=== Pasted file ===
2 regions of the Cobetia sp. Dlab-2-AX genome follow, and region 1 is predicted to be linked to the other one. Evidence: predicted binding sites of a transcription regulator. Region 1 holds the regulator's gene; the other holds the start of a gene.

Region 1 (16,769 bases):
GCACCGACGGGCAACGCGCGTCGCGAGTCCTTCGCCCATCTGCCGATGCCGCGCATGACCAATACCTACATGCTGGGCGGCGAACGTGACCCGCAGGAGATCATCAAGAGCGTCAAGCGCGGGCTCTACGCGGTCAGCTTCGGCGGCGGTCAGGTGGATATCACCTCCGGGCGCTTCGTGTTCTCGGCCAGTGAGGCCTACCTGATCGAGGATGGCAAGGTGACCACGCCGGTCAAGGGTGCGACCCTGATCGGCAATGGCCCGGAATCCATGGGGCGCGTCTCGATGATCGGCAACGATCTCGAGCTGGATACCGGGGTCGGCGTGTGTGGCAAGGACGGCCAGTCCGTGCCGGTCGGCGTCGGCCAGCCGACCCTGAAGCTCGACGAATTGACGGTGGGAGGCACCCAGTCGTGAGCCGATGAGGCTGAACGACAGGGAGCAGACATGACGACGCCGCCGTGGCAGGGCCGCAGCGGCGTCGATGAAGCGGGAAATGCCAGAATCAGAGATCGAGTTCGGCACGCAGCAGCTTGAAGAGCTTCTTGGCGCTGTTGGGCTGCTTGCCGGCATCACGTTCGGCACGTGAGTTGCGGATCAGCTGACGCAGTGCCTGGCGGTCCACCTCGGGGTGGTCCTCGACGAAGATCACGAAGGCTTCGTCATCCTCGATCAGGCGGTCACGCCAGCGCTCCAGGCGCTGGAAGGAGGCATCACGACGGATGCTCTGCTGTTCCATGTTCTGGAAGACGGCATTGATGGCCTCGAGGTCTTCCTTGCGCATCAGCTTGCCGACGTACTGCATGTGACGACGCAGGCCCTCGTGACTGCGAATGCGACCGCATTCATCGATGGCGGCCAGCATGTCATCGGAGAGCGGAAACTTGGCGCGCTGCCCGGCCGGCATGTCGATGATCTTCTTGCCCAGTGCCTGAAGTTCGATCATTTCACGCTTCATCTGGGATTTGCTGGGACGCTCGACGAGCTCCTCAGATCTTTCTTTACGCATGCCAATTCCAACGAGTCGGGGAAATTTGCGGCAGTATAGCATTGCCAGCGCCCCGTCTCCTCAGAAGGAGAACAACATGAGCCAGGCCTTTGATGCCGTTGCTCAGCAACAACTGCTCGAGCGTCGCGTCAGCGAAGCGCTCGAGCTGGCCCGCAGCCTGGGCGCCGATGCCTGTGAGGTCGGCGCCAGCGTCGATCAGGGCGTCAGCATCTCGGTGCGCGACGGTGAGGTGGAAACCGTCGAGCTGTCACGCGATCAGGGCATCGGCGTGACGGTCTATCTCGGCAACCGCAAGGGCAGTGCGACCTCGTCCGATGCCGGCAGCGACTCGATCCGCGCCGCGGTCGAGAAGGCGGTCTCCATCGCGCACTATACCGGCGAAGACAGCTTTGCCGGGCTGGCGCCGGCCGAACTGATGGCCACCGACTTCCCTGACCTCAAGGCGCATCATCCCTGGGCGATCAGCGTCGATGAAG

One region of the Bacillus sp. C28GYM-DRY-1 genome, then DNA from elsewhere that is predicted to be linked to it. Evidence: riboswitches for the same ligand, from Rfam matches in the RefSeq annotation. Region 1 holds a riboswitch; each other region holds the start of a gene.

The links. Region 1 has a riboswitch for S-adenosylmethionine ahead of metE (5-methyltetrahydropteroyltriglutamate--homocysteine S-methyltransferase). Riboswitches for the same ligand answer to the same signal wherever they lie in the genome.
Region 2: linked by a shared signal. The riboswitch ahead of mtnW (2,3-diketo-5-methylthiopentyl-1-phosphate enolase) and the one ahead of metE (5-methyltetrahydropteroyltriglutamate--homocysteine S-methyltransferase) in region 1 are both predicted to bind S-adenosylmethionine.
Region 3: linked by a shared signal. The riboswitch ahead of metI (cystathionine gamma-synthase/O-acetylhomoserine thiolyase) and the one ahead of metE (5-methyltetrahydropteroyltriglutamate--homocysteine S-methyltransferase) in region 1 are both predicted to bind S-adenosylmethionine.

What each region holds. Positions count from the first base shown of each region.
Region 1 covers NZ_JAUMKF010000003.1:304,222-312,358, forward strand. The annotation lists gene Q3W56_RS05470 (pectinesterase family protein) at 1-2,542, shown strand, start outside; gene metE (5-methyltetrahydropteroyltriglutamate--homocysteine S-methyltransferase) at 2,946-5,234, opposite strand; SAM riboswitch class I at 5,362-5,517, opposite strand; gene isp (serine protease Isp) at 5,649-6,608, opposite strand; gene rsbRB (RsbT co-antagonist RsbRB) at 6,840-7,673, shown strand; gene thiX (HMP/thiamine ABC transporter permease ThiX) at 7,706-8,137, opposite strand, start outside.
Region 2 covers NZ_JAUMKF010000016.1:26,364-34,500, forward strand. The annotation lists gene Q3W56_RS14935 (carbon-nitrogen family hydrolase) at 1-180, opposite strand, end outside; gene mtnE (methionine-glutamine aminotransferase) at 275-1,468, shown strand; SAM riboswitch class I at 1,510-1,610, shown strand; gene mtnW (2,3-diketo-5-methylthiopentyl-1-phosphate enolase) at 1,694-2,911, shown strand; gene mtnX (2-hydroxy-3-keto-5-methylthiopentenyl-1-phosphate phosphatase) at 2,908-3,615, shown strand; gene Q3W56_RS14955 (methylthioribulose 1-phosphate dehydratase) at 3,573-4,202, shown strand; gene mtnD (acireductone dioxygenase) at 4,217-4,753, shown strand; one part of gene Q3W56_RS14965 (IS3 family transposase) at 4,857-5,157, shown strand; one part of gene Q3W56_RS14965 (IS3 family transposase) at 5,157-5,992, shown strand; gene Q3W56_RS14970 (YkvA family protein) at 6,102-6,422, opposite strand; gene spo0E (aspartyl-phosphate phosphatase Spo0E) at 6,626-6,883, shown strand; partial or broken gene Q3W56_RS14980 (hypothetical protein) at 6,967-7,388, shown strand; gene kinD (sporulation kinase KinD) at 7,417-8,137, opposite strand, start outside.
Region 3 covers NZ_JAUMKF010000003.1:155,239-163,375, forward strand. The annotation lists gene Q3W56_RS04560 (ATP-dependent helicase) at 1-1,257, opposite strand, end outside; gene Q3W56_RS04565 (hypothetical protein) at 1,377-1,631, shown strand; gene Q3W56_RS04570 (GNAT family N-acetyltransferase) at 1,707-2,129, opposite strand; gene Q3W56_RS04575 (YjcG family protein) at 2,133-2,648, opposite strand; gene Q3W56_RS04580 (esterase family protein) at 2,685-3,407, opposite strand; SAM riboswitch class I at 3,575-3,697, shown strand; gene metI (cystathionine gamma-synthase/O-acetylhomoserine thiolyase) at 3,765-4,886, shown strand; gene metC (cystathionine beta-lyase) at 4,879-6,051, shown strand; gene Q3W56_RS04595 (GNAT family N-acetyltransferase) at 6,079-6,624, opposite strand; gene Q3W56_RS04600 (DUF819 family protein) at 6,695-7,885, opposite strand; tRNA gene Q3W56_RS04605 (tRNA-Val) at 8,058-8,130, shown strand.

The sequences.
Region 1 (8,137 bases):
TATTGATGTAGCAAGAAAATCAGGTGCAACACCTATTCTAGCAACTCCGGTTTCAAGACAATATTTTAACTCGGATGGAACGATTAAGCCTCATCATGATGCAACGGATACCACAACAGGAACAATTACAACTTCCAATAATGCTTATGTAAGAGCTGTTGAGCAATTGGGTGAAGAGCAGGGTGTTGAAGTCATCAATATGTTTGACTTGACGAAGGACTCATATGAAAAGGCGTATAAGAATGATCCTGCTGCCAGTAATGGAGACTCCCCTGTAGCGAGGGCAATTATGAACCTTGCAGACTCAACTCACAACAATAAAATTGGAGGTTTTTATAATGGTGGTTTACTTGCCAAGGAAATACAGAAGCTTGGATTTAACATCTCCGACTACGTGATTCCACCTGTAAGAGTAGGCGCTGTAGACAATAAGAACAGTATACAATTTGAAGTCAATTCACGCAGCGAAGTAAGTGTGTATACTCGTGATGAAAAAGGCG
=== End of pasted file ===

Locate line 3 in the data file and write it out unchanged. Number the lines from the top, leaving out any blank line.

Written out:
GCACCGACGGGCAACGCGCGTCGCGAGTCCTTCGCCCATCTGCCGATGCCGCGCATGACCAATACCTACATGCTGGGCGGCGAACGTGACCCGCAGGAGATCATCAAGAGCGTCAAGCGCGGGCTCTACGCGGTCAGCTTCGGCGGCGGTCAGGTGGATATCACCTCCGGGCGCTTCGTGTTCTCGGCCAGTGAGGCCTACCTGATCGAGGATGGCAAGGTGACCACGCCGGTCAAGGGTGCGACCCTGATCGGCAATGGCCCGGAATCCATGGGGCGCGTCTCGATGATCGGCAACGATCTCGAGCTGGATACCGGGGTCGGCGTGTGTGGCAAGGACGGCCAGTCCGTGCCGGTCGGCGTCGGCCAGCCGACCCTGAAGCTCGACGAATTGACGGTGGGAGGCACCCAGTCGTGAGCCGATGAGGCTGAACGACAGGGAGCAGACATGACGACGCCGCCGTGGCAGGGCCGCAGCGGCGTCGATGAAGCGGGAAATGCCAGAATCAGAGATCGAGTTCGGCACGCAGCAGCTTGAAGAGCTTCTTGGCGCTGTTGGGCTGCTTGCCGGCATCACGTTCGGCACGTGAGTTGCGGATCAGCTGACGCAGTGCCTGGCGGTCCACCTCGGGGTGGTCCTCGACGAAGATCACGAAGGCTTCGTCATCCTCGATCAGGCGGTCACGCCAGCGCTCCAGGCGCTGGAAGGAGGCATCACGACGGATGCTCTGCTGTTCCATGTTCTGGAAGACGGCATTGATGGCCTCGAGGTCTTCCTTGCGCATCAGCTTGCCGACGTACTGCATGTGACGACGCAGGCCCTCGTGACTGCGAATGCGACCGCATTCATCGATGGCGGCCAGCATGTCATCGGAGAGCGGAAACTTGGCGCGCTGCCCGGCCGGCATGTCGATGATCTTCTTGCCCAGTGCCTGAAGTTCGATCATTTCACGCTTCATCTGGGATTTGCTGGGACGCTCGACGAGCTCCTCAGATCTTTCTTTACGCATGCCAATTCCAACGAGTCGGGGAAATTTGCGGCAGTATAGCATTGCCAGCGCCCCGTCTCCTCAGAAGGAGAACAACATGAGCCAGGCCTTTGATGCCGTTGCTCAGCAACAACTGCTCGAGCGTCGCGTCAGCGAAGCGCTCGAGCTGGCCCGCAGCCTGGGCGCCGATGCCTGTGAGGTCGGCGCCAGCGTCGATCAGGGCGTCAGCATCTCGGTGCGCGACGGTGAGGTGGAAACCGTCGAGCTGTCACGCGATCAGGGCATCGGCGTGACGGTCTATCTCGGCAACCGCAAGGGCAGTGCGACCTCGTCCGATGCCGGCAGCGACTCGATCCGCGCCGCGGTCGAGAAGGCGGTCTCCATCGCGCACTATACCGGCGAAGACAGCTTTGCCGGGCTGGCGCCGGCCGAACTGATGGCCACCGACTTCCCTGACCTCAAGGCGCATCATCCCTGGGCGATCAGCGTCGATGAAG